India & the unfolding globalisation of the Subcontinent—Diminishing role of India

South Asian Region: The South Asian region is one of the least economically integrated regions in the world—

  • Below potential intraregional trade due to high transport costs, protectionist policies, and political tensions
  • Broader regional trade expansion also has been affected due to deep enmity between India & Pakistan


  • Bangladesh: Eighth largest in the world (more than 160 million)
  • Afghanistan (33mn), Nepal (29mn) and Sri Lanka (21mn) are at 40th, 46th and 57th positions respectively
  • Mini States: Only Bhutan and Maldives, with their populations below 1 mn


Current Dynamics with India—

Much weight given to Pakistan:

India needs to reinvent its discourse w.r.t. Pakistan as other regions are getting pushed aside with the maximum space being occupied by one country owing to an increased focus on tackling—

  • Islamic identity,
  • Ever-emerging issues related to the critical geopolitical location,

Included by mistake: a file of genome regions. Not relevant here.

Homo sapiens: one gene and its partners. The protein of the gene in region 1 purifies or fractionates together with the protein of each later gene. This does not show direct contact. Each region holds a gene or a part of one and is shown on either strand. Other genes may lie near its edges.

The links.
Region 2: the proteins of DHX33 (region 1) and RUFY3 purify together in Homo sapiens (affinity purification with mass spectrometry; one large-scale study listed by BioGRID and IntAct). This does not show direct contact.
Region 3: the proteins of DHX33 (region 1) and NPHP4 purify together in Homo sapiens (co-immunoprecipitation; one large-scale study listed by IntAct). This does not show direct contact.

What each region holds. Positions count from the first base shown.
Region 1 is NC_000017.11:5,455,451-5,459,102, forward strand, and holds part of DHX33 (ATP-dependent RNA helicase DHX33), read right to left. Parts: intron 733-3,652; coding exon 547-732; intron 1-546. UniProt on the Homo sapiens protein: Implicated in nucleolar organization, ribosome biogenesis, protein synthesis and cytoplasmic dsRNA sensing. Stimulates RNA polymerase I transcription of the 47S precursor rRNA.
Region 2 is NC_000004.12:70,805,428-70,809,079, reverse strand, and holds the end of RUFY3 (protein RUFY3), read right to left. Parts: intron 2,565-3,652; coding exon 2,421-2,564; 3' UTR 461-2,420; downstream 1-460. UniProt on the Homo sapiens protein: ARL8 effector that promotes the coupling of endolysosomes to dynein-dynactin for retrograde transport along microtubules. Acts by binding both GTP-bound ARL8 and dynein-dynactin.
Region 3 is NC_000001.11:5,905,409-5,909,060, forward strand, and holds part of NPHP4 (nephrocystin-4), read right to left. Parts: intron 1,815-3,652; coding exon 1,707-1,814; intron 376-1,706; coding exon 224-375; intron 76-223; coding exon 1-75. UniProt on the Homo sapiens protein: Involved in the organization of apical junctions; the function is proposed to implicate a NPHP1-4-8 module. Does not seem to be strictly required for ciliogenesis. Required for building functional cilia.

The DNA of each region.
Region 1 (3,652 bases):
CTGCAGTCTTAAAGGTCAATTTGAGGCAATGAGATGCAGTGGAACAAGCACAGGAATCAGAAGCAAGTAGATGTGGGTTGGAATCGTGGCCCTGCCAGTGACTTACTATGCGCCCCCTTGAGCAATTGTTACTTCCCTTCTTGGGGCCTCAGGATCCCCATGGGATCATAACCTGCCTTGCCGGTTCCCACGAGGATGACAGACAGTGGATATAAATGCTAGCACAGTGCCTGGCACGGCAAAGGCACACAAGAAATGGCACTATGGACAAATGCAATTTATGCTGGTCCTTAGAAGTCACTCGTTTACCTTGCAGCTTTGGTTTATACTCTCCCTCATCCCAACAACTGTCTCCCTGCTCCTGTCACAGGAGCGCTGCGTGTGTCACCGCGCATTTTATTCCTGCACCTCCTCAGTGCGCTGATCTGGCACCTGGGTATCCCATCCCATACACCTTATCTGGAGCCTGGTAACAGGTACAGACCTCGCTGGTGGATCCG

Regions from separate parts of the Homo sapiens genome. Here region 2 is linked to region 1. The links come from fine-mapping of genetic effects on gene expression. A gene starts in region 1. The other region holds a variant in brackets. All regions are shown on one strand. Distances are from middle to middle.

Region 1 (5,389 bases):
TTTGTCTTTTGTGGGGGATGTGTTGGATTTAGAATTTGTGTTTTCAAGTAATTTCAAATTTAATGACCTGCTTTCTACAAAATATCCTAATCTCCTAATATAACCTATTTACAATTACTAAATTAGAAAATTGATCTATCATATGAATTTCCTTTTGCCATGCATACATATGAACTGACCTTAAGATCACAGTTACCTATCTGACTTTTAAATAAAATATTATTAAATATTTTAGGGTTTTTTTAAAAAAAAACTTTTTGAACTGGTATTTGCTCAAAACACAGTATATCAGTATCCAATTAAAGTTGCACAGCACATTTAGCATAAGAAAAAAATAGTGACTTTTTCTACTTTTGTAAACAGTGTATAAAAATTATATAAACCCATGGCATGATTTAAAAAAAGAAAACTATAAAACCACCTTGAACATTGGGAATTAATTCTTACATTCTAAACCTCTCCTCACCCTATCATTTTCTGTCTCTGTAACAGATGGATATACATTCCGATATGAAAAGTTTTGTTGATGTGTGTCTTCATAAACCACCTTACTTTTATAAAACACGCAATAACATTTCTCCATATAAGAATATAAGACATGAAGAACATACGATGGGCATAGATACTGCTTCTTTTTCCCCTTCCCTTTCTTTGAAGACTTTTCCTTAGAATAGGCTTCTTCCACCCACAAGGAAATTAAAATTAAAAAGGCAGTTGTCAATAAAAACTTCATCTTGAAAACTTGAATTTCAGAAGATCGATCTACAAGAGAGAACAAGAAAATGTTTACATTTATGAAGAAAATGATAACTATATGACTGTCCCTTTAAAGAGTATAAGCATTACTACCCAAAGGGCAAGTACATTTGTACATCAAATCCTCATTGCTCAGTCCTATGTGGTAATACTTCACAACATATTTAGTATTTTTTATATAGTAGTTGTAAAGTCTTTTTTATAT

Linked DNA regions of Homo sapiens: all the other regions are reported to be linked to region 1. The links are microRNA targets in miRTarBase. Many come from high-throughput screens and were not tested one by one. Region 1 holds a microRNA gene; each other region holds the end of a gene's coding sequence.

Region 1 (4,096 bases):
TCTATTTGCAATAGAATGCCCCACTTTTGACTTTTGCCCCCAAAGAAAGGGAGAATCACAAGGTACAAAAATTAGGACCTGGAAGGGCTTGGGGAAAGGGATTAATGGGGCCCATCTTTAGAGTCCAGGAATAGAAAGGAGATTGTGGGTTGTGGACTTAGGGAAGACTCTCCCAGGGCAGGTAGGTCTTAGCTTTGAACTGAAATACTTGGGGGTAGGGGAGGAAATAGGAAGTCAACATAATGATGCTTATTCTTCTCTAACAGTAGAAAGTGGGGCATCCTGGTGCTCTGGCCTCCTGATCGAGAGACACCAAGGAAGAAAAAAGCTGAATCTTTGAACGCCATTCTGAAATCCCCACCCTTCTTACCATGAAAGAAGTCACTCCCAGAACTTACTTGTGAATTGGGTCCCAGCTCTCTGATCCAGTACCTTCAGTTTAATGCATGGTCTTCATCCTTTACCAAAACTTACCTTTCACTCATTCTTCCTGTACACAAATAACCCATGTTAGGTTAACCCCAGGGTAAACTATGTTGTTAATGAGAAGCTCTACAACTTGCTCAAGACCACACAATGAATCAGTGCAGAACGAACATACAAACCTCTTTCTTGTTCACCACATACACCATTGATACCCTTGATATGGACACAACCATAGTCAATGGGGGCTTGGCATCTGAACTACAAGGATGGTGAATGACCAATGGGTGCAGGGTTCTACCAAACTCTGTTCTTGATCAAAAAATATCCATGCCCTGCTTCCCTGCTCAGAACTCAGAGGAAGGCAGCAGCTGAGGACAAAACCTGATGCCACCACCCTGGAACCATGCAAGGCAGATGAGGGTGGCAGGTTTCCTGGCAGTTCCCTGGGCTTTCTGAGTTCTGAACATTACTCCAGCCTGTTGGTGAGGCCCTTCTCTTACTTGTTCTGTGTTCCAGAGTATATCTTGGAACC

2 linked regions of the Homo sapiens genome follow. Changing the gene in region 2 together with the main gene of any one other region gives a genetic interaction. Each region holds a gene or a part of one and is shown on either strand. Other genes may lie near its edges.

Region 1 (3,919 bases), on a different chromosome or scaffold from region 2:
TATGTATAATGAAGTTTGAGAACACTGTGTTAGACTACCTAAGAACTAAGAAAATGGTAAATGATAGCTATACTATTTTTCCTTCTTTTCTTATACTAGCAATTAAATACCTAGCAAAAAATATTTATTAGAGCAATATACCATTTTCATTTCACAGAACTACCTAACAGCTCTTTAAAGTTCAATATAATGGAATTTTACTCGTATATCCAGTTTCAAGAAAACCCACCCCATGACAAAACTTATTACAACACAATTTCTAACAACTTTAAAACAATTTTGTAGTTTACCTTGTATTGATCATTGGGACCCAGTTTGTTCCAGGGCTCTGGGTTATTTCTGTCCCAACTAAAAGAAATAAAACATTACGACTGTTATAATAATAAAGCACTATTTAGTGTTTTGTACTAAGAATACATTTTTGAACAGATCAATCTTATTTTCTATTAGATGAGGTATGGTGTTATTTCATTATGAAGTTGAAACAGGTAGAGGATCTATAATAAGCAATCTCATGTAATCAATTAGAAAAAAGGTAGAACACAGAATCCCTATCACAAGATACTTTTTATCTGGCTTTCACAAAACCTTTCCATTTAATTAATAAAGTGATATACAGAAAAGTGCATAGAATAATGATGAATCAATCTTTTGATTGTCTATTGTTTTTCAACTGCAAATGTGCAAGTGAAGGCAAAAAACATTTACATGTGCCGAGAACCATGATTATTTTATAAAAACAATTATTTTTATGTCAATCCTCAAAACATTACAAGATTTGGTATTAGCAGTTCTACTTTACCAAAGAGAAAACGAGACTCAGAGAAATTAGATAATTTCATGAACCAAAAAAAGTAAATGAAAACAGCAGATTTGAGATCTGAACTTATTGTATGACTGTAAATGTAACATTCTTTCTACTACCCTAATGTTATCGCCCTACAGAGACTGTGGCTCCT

• Close association with the Western military alliances
  • Their possession of nuclear weapons

Rebuilding Afghanistan— has exhausted India off considerable amount of energy and focus. In fact, the underlying issues are mostly in continuance with issues related to Pakistan— India’s strategy towards Pakistan and the battle against violent religious extremism.


The misses—


  • This eighth largest country is also one of the fastest growing economies of the world and is open to massive investments in the infrastructure sector. Its position can be utilized strategically as a bridge between South Asia, China and South East Asia.
  • China in Bangladesh: Around 2005, China overtook India as Bangladesh’s top trading partner—displaced many Indian goods in Bangladesh, offering cheaper Chinese products (especially cotton and other fabrics central to the garment industry) without the visa, transport, and customs challenges that had limited trade between India and Bangladesh
  • India has been a major economic partner to Bangladesh since its independence in 1971, and Bangladesh enjoys duty-free access to Indian market for almost 98 per cent of its products since the end of 2011. India should thus, encash the current peaceful situation (the 2015 Land Boundary Agreement), to address border issues affecting trade in the near future as well as widening and deepening the traction for creative and sustainable initiatives.

Bhutan and Nepal:

Nepal has been blessed with an important strategic position (important for both India & China) and likewise, India and Bhutan share “mutually beneficial economic inter-linkages” too.